“Data-Driven Thinking” is written by members of the media community and contains fresh ideas on the digital revolution in media.
Today’s column is written by Belinda Smith, marketing and diversity activist.
My personal experience with LinkedIn changed overnight on May 26. The murder of George Floyd was the first time I remember seeing a flood of Black Lives Matter content in my feed. People finally stopped posting about their work-from-home outfits, new standing desks and banana bread, and they were using their platforms on LinkedIn to decry anti-Black racism.
For a while this content was all I saw. First, second, third connections posting protest photos, videos of their own experiences with racism, charities and bail funds, and on and on. As a Black woman who has been in advertising her entire career I was so happy to see people finally speaking up and to be able to read the things that we previously only talked about when we got together for dinner, or went to that Black networking event or called each other in tears to talk about what was going on at the office.
Seeing these stories front and center was amazing. I felt validated that so many people shared my experiences. We were finally acknowledging that racism is, in fact, a professional concern and we were normalizing conversations about creating anti-racist work cultures and policies. I started writing again, posting my content on LinkedIn along with all my interviews, articles and essays.
And people who never engaged with me before took time to like, share, comment and personally thank me for my voice. It started to feel like a turning point, and I was proud of the new voices and hopeful to see companies committing to action, because they could then be held publicly accountable.
But a few weeks ago, one of the many people I follow who posts regularly on issues of diversity, inclusion and systemic racism wrote a detailed article about how, over the past few months since George Floyd’s death, this person observed stifled reach, and thus engagement, for Black professionals who post frequently about these topics.
The author – who I won’t name here – also gave a few examples of people having their accounts banned for sharing “objectionable” content about police violence in the United States. The post then showed disturbing screenshots of threats of death, rape, doxing and racial and sexist slurs displayed publicly as comments to anti-racism content. At the time the article was posted, those profiles were still active.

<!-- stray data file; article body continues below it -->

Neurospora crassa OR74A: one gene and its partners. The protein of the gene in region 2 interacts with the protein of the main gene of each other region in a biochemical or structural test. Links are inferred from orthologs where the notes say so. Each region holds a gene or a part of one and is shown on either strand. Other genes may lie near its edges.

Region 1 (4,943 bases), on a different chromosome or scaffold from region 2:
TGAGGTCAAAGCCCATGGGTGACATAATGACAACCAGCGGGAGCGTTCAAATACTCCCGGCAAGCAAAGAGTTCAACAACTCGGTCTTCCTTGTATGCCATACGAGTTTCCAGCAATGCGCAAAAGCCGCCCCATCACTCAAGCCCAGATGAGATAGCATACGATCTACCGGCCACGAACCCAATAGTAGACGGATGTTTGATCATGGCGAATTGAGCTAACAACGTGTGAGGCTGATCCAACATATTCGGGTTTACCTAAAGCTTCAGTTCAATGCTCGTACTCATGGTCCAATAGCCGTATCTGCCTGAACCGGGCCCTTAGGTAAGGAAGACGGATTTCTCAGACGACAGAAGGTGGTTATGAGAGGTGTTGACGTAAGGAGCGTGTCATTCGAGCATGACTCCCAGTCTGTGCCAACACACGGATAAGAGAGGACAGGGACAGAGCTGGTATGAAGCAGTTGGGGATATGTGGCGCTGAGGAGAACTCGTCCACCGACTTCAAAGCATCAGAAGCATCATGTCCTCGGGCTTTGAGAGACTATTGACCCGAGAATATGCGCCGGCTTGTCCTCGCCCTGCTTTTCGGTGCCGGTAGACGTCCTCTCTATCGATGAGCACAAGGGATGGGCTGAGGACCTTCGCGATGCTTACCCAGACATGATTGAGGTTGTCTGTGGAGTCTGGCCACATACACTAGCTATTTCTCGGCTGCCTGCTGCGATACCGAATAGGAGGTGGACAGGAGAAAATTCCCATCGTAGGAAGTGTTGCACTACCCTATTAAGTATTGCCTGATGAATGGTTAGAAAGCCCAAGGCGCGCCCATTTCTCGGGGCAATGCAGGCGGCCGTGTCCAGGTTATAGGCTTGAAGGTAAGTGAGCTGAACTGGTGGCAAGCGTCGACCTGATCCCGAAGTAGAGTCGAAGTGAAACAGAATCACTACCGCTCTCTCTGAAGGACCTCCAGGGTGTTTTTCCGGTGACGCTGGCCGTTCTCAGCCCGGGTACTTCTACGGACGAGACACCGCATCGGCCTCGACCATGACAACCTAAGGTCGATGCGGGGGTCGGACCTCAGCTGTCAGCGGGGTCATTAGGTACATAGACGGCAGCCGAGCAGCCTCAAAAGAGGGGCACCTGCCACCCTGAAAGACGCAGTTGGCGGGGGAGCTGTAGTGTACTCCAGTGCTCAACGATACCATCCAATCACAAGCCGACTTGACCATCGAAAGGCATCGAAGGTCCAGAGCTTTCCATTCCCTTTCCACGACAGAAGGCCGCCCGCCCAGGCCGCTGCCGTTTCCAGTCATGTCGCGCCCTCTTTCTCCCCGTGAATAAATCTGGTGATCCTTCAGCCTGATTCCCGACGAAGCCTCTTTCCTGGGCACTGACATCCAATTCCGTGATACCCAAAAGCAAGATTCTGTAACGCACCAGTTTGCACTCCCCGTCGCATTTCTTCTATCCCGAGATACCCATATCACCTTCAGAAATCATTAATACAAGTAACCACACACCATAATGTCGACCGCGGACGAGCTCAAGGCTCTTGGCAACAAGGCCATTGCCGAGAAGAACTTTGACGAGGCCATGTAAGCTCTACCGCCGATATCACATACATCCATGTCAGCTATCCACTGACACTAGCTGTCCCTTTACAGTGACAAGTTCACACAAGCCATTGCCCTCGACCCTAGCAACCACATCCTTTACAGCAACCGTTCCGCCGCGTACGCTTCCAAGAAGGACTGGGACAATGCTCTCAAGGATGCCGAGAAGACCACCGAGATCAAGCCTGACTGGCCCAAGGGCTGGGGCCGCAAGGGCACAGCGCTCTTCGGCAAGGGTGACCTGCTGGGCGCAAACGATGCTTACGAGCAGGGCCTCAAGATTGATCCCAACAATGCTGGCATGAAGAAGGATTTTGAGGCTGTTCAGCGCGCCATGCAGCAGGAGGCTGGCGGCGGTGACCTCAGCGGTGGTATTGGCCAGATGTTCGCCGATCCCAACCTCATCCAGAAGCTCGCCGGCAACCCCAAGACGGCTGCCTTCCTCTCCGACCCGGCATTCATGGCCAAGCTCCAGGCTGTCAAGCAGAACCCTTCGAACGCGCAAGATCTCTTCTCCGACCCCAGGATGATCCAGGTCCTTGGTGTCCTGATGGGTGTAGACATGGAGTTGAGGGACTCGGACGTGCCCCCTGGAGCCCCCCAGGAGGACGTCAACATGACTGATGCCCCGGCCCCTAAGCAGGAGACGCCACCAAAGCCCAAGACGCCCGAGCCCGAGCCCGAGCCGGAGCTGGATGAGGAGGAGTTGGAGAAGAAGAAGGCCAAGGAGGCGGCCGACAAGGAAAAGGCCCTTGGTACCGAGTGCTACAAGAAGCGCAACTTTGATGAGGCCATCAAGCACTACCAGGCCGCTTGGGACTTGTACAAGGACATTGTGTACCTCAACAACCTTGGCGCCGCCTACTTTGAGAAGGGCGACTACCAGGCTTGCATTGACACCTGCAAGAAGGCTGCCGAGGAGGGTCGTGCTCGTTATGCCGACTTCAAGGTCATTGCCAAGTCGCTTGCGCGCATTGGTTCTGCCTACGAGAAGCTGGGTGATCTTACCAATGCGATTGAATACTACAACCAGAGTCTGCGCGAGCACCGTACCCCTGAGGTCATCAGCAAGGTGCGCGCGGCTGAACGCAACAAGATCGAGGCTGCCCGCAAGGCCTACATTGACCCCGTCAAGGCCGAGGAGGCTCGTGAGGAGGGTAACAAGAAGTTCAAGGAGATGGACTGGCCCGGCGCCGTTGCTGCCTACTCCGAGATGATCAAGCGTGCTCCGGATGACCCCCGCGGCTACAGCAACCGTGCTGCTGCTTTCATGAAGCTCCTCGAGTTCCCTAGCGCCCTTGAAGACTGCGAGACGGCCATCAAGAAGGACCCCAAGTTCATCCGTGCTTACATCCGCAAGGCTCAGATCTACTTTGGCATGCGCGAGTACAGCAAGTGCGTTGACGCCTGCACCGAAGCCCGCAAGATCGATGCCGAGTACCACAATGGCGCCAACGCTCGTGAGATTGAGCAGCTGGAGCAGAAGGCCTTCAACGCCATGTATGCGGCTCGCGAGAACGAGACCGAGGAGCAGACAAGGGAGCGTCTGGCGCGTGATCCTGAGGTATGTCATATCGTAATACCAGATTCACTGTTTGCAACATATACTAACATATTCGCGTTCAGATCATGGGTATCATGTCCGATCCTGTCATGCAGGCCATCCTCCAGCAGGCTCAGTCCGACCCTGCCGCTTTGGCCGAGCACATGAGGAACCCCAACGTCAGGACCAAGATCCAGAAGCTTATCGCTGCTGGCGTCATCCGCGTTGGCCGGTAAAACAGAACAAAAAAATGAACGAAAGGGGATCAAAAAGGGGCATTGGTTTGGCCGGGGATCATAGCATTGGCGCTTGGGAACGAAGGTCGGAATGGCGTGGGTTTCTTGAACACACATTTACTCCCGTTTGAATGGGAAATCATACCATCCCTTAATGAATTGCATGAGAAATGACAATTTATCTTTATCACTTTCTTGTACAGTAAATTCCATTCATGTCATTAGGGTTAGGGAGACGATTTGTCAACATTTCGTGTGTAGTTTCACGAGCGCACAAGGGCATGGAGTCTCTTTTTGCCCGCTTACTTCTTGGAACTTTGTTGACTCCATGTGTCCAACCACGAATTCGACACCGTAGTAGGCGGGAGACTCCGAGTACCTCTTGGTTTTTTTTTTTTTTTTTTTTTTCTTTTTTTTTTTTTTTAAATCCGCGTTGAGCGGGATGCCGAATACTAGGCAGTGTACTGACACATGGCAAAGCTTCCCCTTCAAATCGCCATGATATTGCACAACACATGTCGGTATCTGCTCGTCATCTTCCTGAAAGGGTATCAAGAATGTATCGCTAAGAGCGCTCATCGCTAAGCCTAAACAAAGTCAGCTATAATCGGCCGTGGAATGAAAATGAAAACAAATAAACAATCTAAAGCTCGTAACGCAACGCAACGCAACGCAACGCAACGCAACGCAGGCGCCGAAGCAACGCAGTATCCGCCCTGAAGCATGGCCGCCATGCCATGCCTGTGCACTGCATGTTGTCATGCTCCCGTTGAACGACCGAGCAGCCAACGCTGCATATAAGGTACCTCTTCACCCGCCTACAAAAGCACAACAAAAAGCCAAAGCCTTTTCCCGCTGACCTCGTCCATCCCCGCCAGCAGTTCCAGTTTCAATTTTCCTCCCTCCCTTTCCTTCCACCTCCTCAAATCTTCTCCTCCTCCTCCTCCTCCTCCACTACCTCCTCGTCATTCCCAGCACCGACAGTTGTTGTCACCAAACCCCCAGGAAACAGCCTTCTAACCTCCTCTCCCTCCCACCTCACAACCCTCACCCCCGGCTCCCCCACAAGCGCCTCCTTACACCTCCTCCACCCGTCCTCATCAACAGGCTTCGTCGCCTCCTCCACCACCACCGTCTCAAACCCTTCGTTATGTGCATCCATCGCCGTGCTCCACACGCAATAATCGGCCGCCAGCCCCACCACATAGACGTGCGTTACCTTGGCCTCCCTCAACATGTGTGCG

Seeing this article offered more context to my own recent LinkedIn experiences. Just like anti-Black racism in the office, I didn’t realize how widespread the issue was until I read other accounts.
I had experienced my “views of your post in the feed” numbers continue to dwindle, even as my likes, comments and shares increased. In some cases, I reached out to friends who said they had not seen content from me and sent me screenshots showing my recent activity, which did not include recent posts. I also saw a drastic drop of content in my feed about Black Lives Matter, diversity, equity and inclusion (DEI), and anti-racism in general. When I navigate to my first connections I can see their numerous posts from their profiles, but for some reason they’re no longer in my feed. Of course, all of these things together made me uncomfortably suspicious.
I recently did a fun test. I searched for “Black Lives Matter” on LinkedIn’s homepage and then clicked “content.” The first post led with “Black lives do not matter to Black Lives Matter and ANTIFA.” The next was from “The Nashville Tea Party” about gun violence in Chicago, with the post starting off with, “Where are all the ‘leaders’ and athletes and celebrities???”
Four out of the top 10 posts were from someone whose profile headline reads #AllLivesMatter, and I had to get all the way down to the eighth post for content from anyone I’m connected to. While all of this is personally unsettling to me, the larger question is this: What does it mean when an important conversation crashes into a black-box business model?
You don’t have to agree with my views or my preference for content to wonder how LinkedIn actually works. Has my reach, and the reach of others, been manipulated? Are we being throttled? Why are the accounts of those who have publicly posted death threats still active? What violations did the accounts of Black DEI professionals who were banned commit? How does the search recommendation engine work? Why am I not seeing my first connections’ posts in my feed anymore?
It seems a bit strange that we’ve been asking these questions and demanding answers from every social platform except LinkedIn. Brands and companies recruiting and advertising on LinkedIn account for more than $4 billion in revenue. Shouldn’t we hold it accountable like everyone else? Aren’t we owed some transparency?
LinkedIn has publicly stated it is “committed to building a safe, trusted and professional environment” and it “continually work[s] to improve the safety and security of your experience on our platform.” LinkedIn’s CEO, Ryan Roslansky, has stated that he is “committed to building LinkedIn as an anti-racist platform.” If all of that is true, I definitely have some questions for him.
Please step into the social media truth and accountability ring, LinkedIn. It’s time we heard from you.
Read LinkedIn’s response here.